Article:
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Residential Property Damage

Homeowners insurance covers residential property damage. Most policies cover (i) interior and exterior damage to your dwelling; (ii) lost, stolen, or damaged personal property; (iii) damage to other structures located on the property; and (iv) additional living expenses.  Every homeowner’s insurance policy has a liability limit that determines the amount of coverage available to you should you suffer a loss. 

Homeowners insurance should not be confused with a home warranty, which typically covers you when an appliance, such as a dishwasher, breaks down; or with mortgage insurance, which could pay off or pay down your mortgage should certain conditions occur.

What type of Damage is Covered by my Homeowner’s Insurance?

Dwelling

As a general rule, your insurer will pay for both structural and non-structural damages to your home once it is determined that the damages are covered under the policy. Examples of damages typically covered are:

  • Roof damage
  • Water-damaged ceilings, drywall, and flooring 
  • HVAC system, ductwork, and insulation damages
  • Cracking to the interior walls, exterior walls, and windowsills
  • Cracked, broken, or damaged windows and sliding glass doors 

Personal Property

Personal property coverage in your insurance policy refers to your possessions.  More specifically, it includes property other than real estate. Personal property includes nearly everything that you own; including, but not limited to, jewelry, clothing, shoes, furniture, works of art, televisions, electrical equipment, and appliances.

If you file a claim for personal property that is lost, damaged, or stolen, try to provide your insurer with as much detailed information about each item as possible.  Include brand names and model numbers with respect to appliances and electronic equipment.  If you paid for any item(s) with a credit card, check, or some electronic form of payment, go online and retrieve any information you can that provides either a description of the item and/or evidences the purchase price.  Finally, look through your photographs and video-recordings.  If for any reason you are unable to locate proof of payment, receipts, or any other similar form of documentation, sometimes photographs and video-recordings can be compelling evidence.  The more specific the information you can provide your insurer, the better.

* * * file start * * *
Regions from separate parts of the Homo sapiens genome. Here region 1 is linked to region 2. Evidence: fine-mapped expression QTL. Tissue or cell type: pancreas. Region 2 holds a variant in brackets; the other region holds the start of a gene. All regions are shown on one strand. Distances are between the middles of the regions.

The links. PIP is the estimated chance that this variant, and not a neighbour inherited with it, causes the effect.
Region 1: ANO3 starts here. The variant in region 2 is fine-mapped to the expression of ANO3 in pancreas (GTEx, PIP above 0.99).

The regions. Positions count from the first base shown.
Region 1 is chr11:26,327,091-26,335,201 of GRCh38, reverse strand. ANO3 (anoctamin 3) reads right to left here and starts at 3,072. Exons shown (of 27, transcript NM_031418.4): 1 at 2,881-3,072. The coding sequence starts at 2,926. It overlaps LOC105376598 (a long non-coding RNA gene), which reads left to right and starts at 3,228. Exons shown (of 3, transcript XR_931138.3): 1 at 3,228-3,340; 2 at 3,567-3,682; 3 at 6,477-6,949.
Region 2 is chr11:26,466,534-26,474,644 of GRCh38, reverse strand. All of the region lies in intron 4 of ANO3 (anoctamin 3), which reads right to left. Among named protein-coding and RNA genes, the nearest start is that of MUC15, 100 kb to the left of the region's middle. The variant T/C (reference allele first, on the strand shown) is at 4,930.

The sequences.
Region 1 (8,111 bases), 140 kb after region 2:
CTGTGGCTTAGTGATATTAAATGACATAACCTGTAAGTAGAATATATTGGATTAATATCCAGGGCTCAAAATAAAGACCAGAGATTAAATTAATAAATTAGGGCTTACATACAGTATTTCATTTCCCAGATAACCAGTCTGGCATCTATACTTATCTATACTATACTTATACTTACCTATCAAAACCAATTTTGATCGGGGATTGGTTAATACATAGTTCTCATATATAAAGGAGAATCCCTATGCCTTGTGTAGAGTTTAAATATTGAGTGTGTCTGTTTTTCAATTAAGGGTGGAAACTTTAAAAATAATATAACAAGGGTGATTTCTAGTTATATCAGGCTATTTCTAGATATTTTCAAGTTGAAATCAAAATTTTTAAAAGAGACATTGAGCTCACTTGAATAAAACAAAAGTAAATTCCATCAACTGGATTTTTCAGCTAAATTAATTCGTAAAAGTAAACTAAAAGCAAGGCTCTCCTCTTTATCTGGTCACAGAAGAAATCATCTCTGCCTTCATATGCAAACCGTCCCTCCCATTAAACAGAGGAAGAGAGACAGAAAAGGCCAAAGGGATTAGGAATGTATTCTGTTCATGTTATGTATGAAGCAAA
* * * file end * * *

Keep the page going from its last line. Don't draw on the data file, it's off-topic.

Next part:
Additional Living Expenses

There are times when your house is damaged to the point that you may need to seek temporary living arrangements.  Items such as rent, food, parking, and clothing are the types of extra costs that may be covered under the Additional Living Expenses (“ALE”) portion of your policy. Most homeowners’ policies require you to account for such expenses; so be sure to keep all your bills and receipts.  Depending on your policy, ALE may also include extra transportation costs to and from work or school, temporary shelter for your pets, temporary storage expenses, furniture rental, plus other expenses. 

If you are forced into temporary housing because your house is damaged, treat the decision where you will be living as if you were paying for it out-of-pocket. Generally speaking, you are required to rent or lease something that is comparable to your damaged house; otherwise, that may raise red flags. 

Contact our Residential Property Damage Attorneys today. 

If your house is damaged or your personal property is lost, damaged, or stolen, the more information you can provide about your claim, the more difficult it will be for your insurance company to short-change you. Kubiak Law Group understands the law, your insurance policy, and the rules and regulations that pertain to homeowners’ insurance.  We have the experience, knowledge, and resources required to fight insurance companies to protect your rights. 

We offer free consultations, the same day return of calls and emails, and 24/7/365 availability. Contact us today to schedule a free, no-obligation consultation and learn how we can help with your insurance claim.